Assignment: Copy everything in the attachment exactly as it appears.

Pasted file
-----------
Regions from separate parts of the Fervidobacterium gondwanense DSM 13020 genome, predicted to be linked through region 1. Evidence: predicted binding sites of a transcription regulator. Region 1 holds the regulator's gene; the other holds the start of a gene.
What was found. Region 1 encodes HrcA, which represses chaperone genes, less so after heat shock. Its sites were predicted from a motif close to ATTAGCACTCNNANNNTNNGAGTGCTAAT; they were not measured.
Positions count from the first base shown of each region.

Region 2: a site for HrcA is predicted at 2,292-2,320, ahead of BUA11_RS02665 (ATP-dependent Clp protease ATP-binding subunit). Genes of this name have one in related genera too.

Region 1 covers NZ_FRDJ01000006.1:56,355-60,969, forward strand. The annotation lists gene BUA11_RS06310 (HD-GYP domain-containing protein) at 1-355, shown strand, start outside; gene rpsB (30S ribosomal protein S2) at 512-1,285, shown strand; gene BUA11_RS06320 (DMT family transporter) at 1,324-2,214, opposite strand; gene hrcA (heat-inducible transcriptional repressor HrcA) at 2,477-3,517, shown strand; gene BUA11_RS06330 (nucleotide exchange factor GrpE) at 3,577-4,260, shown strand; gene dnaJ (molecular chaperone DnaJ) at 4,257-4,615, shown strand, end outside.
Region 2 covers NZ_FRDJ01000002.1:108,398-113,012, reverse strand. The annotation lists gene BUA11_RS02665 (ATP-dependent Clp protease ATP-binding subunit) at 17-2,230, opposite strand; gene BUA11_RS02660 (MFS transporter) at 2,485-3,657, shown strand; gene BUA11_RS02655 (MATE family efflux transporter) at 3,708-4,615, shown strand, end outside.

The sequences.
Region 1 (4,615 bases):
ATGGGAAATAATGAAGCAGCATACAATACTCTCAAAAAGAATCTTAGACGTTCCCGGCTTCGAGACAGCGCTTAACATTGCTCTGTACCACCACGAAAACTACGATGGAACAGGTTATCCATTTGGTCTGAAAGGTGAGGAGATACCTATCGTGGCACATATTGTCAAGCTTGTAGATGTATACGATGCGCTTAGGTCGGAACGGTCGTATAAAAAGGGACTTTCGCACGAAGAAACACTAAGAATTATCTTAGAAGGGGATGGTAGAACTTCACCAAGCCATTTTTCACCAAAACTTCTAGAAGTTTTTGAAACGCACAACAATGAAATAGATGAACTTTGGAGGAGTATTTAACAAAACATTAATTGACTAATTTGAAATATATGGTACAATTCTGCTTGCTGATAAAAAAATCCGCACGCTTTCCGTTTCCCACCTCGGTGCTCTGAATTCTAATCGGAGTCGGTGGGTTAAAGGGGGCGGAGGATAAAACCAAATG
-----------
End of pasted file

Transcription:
Regions from separate parts of the Fervidobacterium gondwanense DSM 13020 genome, predicted to be linked through region 1. Evidence: predicted binding sites of a transcription regulator. Region 1 holds the regulator's gene; the other holds the start of a gene.
What was found. Region 1 encodes HrcA, which represses chaperone genes, less so after heat shock. Its sites were predicted from a motif close to ATTAGCACTCNNANNNTNNGAGTGCTAAT; they were not measured.
Positions count from the first base shown of each region.

Region 2: a site for HrcA is predicted at 2,292-2,320, ahead of BUA11_RS02665 (ATP-dependent Clp protease ATP-binding subunit). Genes of this name have one in related genera too.

Region 1 covers NZ_FRDJ01000006.1:56,355-60,969, forward strand. The annotation lists gene BUA11_RS06310 (HD-GYP domain-containing protein) at 1-355, shown strand, start outside; gene rpsB (30S ribosomal protein S2) at 512-1,285, shown strand; gene BUA11_RS06320 (DMT family transporter) at 1,324-2,214, opposite strand; gene hrcA (heat-inducible transcriptional repressor HrcA) at 2,477-3,517, shown strand; gene BUA11_RS06330 (nucleotide exchange factor GrpE) at 3,577-4,260, shown strand; gene dnaJ (molecular chaperone DnaJ) at 4,257-4,615, shown strand, end outside.
Region 2 covers NZ_FRDJ01000002.1:108,398-113,012, reverse strand. The annotation lists gene BUA11_RS02665 (ATP-dependent Clp protease ATP-binding subunit) at 17-2,230, opposite strand; gene BUA11_RS02660 (MFS transporter) at 2,485-3,657, shown strand; gene BUA11_RS02655 (MATE family efflux transporter) at 3,708-4,615, shown strand, end outside.

The sequences.
Region 1 (4,615 bases):
ATGGGAAATAATGAAGCAGCATACAATACTCTCAAAAAGAATCTTAGACGTTCCCGGCTTCGAGACAGCGCTTAACATTGCTCTGTACCACCACGAAAACTACGATGGAACAGGTTATCCATTTGGTCTGAAAGGTGAGGAGATACCTATCGTGGCACATATTGTCAAGCTTGTAGATGTATACGATGCGCTTAGGTCGGAACGGTCGTATAAAAAGGGACTTTCGCACGAAGAAACACTAAGAATTATCTTAGAAGGGGATGGTAGAACTTCACCAAGCCATTTTTCACCAAAACTTCTAGAAGTTTTTGAAACGCACAACAATGAAATAGATGAACTTTGGAGGAGTATTTAACAAAACATTAATTGACTAATTTGAAATATATGGTACAATTCTGCTTGCTGATAAAAAAATCCGCACGCTTTCCGTTTCCCACCTCGGTGCTCTGAATTCTAATCGGAGTCGGTGGGTTAAAGGGGGCGGAGGATAAAACCAAATG